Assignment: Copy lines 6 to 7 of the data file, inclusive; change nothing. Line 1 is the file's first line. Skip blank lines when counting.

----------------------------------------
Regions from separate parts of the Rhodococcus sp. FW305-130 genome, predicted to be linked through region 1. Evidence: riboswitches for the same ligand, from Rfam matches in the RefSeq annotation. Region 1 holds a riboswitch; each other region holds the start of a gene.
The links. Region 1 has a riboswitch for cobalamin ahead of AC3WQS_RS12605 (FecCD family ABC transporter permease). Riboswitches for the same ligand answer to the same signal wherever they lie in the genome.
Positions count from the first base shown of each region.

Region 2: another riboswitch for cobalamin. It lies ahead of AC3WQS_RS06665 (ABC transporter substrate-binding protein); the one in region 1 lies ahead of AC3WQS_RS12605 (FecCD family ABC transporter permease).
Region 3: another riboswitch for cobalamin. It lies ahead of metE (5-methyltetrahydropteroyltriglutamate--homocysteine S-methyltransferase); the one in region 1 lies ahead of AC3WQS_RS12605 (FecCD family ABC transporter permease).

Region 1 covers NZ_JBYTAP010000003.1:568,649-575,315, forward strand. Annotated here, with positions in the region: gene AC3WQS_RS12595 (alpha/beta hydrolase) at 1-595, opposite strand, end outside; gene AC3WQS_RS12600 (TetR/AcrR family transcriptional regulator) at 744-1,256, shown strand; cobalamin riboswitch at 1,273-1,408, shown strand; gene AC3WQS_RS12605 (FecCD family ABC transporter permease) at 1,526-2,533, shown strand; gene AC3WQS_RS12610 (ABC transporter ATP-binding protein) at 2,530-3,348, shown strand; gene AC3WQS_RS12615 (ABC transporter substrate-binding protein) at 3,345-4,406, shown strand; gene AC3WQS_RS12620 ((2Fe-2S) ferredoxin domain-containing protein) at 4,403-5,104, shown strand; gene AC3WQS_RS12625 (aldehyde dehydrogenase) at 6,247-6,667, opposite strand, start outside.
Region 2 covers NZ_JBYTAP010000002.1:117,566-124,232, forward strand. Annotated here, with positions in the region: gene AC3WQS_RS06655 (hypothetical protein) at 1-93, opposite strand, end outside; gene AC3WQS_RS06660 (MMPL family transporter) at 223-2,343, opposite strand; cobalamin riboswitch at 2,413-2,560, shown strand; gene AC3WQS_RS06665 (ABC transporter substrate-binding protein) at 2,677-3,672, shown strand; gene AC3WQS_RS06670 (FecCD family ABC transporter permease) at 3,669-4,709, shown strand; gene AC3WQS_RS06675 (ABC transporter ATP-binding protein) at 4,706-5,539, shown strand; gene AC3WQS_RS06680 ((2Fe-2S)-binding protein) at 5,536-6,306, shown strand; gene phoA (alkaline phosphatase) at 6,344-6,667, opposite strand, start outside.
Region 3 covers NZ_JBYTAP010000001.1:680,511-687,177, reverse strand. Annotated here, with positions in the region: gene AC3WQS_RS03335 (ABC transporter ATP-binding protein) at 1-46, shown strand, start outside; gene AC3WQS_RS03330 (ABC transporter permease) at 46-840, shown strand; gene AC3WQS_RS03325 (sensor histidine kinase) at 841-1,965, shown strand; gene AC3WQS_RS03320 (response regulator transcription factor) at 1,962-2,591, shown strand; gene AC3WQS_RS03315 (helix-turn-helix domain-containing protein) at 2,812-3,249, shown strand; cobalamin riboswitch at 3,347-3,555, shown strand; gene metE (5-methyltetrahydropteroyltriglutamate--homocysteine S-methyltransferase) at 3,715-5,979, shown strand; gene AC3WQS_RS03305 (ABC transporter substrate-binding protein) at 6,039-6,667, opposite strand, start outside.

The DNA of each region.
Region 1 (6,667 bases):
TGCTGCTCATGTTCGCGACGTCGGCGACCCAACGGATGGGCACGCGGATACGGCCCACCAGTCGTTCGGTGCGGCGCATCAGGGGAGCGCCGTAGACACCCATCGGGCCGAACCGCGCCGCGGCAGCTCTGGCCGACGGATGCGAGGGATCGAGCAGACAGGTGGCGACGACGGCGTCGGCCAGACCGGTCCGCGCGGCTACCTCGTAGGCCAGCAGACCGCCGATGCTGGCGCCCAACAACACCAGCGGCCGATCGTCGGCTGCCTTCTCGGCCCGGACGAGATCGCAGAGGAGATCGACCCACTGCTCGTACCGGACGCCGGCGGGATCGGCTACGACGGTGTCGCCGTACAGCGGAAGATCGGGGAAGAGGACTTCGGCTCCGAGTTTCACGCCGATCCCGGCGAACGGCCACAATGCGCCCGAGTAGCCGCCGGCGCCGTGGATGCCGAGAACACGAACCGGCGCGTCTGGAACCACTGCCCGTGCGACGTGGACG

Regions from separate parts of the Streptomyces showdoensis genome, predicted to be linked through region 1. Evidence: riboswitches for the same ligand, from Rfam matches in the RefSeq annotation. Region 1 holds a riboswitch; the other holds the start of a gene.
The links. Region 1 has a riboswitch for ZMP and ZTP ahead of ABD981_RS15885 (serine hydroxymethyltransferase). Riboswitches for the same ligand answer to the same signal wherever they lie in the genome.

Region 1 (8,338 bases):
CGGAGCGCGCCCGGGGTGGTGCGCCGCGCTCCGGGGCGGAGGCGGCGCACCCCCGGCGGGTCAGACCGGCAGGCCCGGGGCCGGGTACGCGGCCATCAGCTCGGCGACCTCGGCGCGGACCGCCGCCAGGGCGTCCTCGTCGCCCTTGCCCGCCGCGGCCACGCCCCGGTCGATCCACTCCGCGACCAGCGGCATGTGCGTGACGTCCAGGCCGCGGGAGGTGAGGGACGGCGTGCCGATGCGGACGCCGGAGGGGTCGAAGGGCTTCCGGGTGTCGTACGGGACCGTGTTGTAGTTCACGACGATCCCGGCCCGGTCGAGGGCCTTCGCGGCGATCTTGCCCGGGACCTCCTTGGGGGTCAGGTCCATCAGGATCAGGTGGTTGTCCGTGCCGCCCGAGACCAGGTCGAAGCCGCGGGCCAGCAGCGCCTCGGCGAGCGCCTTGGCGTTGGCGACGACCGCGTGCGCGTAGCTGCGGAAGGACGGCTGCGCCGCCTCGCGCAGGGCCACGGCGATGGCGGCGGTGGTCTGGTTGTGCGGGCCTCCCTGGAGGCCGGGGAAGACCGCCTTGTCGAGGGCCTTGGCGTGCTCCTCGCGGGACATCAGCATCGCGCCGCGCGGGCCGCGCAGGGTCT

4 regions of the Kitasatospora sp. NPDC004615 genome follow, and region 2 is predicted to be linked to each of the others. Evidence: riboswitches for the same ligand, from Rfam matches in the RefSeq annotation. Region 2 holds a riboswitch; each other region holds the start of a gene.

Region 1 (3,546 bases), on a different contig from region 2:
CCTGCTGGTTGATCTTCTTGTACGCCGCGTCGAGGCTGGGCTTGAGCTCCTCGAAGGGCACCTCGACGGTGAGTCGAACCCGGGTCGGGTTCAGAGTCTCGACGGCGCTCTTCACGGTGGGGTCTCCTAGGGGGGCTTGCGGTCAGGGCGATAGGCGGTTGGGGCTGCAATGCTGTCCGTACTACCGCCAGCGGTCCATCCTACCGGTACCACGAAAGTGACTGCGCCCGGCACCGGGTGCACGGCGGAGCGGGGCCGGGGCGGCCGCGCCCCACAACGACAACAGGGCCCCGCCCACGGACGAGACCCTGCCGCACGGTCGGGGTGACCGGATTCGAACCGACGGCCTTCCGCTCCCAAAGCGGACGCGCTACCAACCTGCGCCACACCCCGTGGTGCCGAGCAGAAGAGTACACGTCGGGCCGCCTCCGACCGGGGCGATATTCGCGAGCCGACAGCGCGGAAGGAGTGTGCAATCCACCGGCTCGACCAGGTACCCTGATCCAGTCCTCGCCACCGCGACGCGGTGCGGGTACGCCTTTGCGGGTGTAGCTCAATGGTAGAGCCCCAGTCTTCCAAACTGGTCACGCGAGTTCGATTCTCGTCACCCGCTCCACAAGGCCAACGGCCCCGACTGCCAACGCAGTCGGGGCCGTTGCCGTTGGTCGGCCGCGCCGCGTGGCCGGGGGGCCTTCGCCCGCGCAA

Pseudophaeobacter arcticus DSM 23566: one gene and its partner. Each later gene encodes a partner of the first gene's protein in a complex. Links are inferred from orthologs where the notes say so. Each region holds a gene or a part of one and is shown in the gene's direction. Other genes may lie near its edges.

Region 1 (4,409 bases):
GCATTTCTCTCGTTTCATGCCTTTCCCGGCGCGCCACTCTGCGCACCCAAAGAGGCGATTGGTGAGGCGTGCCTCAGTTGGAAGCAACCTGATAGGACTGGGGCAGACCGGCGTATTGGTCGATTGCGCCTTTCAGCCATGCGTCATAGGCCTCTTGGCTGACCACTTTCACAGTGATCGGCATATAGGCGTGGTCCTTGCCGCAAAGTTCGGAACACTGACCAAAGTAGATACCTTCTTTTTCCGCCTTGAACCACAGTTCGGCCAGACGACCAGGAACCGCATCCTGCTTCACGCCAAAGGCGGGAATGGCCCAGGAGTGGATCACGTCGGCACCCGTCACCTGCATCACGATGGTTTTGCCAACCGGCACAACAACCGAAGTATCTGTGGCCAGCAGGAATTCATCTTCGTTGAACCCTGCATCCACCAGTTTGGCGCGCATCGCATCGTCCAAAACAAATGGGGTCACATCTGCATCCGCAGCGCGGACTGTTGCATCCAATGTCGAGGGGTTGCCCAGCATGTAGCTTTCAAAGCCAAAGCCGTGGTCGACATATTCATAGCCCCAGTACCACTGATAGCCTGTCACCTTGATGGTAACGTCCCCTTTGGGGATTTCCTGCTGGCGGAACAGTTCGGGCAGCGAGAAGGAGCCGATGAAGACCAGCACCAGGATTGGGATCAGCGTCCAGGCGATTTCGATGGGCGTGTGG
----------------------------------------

Region 1 covers NZ_JBYTAP010000003.1:568,649-575,315, forward strand. Annotated here, with positions in the region: gene AC3WQS_RS12595 (alpha/beta hydrolase) at 1-595, opposite strand, end outside; gene AC3WQS_RS12600 (TetR/AcrR family transcriptional regulator) at 744-1,256, shown strand; cobalamin riboswitch at 1,273-1,408, shown strand; gene AC3WQS_RS12605 (FecCD family ABC transporter permease) at 1,526-2,533, shown strand; gene AC3WQS_RS12610 (ABC transporter ATP-binding protein) at 2,530-3,348, shown strand; gene AC3WQS_RS12615 (ABC transporter substrate-binding protein) at 3,345-4,406, shown strand; gene AC3WQS_RS12620 ((2Fe-2S) ferredoxin domain-containing protein) at 4,403-5,104, shown strand; gene AC3WQS_RS12625 (aldehyde dehydrogenase) at 6,247-6,667, opposite strand, start outside.
Region 2 covers NZ_JBYTAP010000002.1:117,566-124,232, forward strand. Annotated here, with positions in the region: gene AC3WQS_RS06655 (hypothetical protein) at 1-93, opposite strand, end outside; gene AC3WQS_RS06660 (MMPL family transporter) at 223-2,343, opposite strand; cobalamin riboswitch at 2,413-2,560, shown strand; gene AC3WQS_RS06665 (ABC transporter substrate-binding protein) at 2,677-3,672, shown strand; gene AC3WQS_RS06670 (FecCD family ABC transporter permease) at 3,669-4,709, shown strand; gene AC3WQS_RS06675 (ABC transporter ATP-binding protein) at 4,706-5,539, shown strand; gene AC3WQS_RS06680 ((2Fe-2S)-binding protein) at 5,536-6,306, shown strand; gene phoA (alkaline phosphatase) at 6,344-6,667, opposite strand, start outside.